Can you tell me what is the "Tessar" look? Is it so obvious that you can tell for sure "This picture was taken with a Tessar, this one with a Cooke triplet, this one with ... (you name it)"? If not, I encourage you the revise your comment.
Given enough practice with it, I'm sure I could. Every lens I've ever owned has had a personality.
Mark Barendt, Ignacio, CO
"We do not see things the way they are. We see things the way we are." Anaïs Nin
Roger Hicks used to tell the story about the person at a camera club who admired his Leicas and said "I wish I could afford cameras like that" then drove home in his brand new car.
It's usually just priorities.
There was this girl in the office where I worked who always complained that she didn't have a Rolleiflex like mine. I told her to save up her pennies and she would always whine about not having enough money.
All the while, she would be grazing from a bag of Doritos and sucking down bottles of Diet Coke.
I asked her how much her snacks cost: $2.99 for a king sized bag of Doritos and another $2.99 for a 2-liter bottle of Coke... Times 5 days a week. Add another $5.00 a day for cigarettes. That's over $50.00 a week just on junk.
I told her, point blank, that she could have an extra $200 to spend if she just quit eating junk. Inside of two months, she could have a right-fine camera and still have money left over for film. Instead she just ate like a cow and bitched all day.
After a while, I just quit talking to her all together.
So how about something else with a tessa, like a zeiss ikonta folder, I love the look of the tessa pics I've seen and would love to emulate the result.
any other ideas.
Point of correction: Tessar.
If your goal is to experience the results from a Tessar design lens then sure, why not. A folder is going to handle a lot differently, as will a press camera or view camera... each of which can give you a "Tessar experience" if that's what your after. Just make sure that it has a Zeiss Tessar lens (or equivelent) on it.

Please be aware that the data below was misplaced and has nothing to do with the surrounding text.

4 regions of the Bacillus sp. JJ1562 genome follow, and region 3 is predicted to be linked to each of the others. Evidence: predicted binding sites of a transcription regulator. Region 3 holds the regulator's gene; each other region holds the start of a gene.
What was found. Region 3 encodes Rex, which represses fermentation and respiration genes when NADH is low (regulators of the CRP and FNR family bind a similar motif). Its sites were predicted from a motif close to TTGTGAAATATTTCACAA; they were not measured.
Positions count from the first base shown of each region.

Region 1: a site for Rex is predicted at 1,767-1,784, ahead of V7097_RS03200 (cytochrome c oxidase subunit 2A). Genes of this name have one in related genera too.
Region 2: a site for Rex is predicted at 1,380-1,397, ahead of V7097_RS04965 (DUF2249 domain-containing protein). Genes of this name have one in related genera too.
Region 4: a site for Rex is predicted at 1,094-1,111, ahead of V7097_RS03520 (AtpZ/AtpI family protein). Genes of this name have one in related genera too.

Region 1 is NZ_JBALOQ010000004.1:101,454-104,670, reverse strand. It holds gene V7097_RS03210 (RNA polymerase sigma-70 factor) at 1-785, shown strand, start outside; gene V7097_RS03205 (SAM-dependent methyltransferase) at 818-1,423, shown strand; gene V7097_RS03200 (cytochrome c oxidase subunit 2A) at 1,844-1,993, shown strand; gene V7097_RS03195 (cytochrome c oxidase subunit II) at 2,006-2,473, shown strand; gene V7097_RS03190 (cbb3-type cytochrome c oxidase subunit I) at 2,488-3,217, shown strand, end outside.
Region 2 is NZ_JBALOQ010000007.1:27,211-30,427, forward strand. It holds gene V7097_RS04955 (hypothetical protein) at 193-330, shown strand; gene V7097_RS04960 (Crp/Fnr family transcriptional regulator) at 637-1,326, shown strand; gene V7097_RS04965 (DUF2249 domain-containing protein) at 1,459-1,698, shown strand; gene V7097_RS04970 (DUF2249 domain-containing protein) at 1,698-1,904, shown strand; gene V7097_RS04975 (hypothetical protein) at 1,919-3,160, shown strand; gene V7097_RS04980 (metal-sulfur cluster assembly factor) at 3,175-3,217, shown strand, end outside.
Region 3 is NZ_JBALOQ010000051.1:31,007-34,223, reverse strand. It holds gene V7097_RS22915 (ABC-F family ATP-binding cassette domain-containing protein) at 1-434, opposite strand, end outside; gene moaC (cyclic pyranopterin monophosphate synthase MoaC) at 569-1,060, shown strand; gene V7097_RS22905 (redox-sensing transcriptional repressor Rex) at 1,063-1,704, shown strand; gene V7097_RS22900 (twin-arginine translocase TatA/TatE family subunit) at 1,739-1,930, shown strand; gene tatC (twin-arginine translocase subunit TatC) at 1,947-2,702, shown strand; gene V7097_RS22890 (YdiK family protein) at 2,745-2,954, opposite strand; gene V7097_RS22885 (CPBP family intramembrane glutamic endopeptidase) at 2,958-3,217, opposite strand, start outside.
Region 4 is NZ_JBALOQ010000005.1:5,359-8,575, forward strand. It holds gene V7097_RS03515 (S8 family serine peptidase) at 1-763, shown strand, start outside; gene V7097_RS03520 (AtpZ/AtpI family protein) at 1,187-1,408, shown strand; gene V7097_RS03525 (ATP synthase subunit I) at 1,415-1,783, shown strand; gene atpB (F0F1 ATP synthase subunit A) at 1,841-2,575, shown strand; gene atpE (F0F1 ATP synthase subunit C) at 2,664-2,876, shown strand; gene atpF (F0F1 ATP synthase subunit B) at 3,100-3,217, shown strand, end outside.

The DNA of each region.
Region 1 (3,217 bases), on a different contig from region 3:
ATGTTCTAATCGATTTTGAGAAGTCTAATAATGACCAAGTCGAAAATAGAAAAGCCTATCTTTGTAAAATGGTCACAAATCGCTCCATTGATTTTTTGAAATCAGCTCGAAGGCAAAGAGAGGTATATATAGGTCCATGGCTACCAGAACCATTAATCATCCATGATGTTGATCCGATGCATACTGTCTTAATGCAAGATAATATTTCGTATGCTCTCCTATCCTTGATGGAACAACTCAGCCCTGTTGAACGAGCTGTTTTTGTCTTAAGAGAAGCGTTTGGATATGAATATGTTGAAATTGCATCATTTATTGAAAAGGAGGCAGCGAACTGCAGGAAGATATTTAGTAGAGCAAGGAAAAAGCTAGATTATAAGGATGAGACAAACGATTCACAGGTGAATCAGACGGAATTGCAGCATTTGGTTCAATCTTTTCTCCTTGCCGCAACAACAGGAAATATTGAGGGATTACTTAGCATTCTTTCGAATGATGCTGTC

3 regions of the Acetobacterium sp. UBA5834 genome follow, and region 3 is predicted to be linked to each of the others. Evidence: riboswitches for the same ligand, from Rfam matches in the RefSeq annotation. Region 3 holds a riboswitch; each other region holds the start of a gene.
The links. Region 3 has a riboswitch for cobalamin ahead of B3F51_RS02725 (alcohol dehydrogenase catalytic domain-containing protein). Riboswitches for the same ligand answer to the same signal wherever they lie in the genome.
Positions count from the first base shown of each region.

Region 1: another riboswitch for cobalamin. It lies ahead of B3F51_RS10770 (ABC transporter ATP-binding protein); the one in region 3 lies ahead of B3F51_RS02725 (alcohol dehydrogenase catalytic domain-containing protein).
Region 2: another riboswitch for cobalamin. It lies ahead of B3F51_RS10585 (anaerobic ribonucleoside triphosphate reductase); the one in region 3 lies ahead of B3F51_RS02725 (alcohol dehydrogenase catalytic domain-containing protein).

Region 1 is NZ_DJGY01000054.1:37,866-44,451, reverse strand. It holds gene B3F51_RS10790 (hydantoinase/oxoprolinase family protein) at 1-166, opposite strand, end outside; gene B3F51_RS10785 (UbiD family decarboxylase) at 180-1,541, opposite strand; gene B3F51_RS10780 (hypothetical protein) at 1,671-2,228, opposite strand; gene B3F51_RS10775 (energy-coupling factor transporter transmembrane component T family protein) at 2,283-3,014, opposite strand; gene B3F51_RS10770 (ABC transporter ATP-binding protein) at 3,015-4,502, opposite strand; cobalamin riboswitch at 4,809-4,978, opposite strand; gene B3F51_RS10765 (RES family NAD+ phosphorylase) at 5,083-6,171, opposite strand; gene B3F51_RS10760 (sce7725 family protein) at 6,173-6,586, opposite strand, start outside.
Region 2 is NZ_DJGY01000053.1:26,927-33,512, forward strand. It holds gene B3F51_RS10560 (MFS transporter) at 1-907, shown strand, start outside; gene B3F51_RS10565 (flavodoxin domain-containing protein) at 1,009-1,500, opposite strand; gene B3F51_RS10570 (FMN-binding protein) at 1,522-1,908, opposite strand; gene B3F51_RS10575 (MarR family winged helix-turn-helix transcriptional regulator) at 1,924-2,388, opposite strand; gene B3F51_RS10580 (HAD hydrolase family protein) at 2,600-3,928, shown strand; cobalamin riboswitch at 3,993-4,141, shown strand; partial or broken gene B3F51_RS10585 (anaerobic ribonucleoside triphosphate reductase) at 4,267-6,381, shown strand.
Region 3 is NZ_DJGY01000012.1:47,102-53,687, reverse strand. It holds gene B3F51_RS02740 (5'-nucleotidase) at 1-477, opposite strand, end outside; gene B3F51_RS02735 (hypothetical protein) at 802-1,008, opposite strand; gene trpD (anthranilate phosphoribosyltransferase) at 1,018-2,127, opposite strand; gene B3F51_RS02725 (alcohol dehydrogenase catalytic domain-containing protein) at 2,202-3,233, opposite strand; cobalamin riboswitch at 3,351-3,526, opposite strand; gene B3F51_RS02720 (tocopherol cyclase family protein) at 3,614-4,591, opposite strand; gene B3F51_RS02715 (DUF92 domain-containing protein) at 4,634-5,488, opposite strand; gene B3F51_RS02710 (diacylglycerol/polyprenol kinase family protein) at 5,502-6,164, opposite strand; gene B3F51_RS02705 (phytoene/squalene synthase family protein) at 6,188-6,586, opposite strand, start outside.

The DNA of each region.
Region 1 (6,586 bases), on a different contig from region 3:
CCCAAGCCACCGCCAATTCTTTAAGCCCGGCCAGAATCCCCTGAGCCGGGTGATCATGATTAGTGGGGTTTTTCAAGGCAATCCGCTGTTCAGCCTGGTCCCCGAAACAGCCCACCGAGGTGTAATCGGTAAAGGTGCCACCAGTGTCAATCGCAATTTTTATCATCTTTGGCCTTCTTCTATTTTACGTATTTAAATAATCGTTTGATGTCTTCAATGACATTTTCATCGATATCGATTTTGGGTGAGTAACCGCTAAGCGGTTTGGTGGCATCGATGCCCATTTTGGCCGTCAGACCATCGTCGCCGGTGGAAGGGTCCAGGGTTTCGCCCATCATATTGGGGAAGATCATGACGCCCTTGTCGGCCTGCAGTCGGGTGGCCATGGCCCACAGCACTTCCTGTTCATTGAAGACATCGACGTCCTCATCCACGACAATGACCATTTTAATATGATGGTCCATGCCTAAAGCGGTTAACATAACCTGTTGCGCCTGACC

Depends on which Rollei, doesn't it? Is it a new model for over $5,000, or is it a 1951 Rolleiflex MX-1, for quite a bit less? There's plenty of other TLR models out there, too. But really, can you tell the difference between "sharp" and "sharp?" How about telling the difference between a Schneider and a Zeiss? I mean by looking at the print, not the lens.
In my highly personal view the best Tessar you can find for the money must be the Rolleicord Xenar. It's a fabulous lens. Very sharp stopped down and slightly soft for your portraits when opened up. I had a Flex with a Planar but sold it because I couldn't find any added value compared to my lowly 'Cord.
The rolleiflex automat mx is tessar equipped and can be found in the $200-300 range. It's a steal. It's a solid camera with a good name and great lens. Nothing wrong with rolleicords either. it's the planar equipped rolleiflexes and collectible models that are unaffordable.
Triplets are great for people pictures; sometimes a little softish on the edges. I have a yashica-C TLR with triplet and I like it, but it's not as good at 16x20 sized landscapes as the rollei tessar, still far from lomo.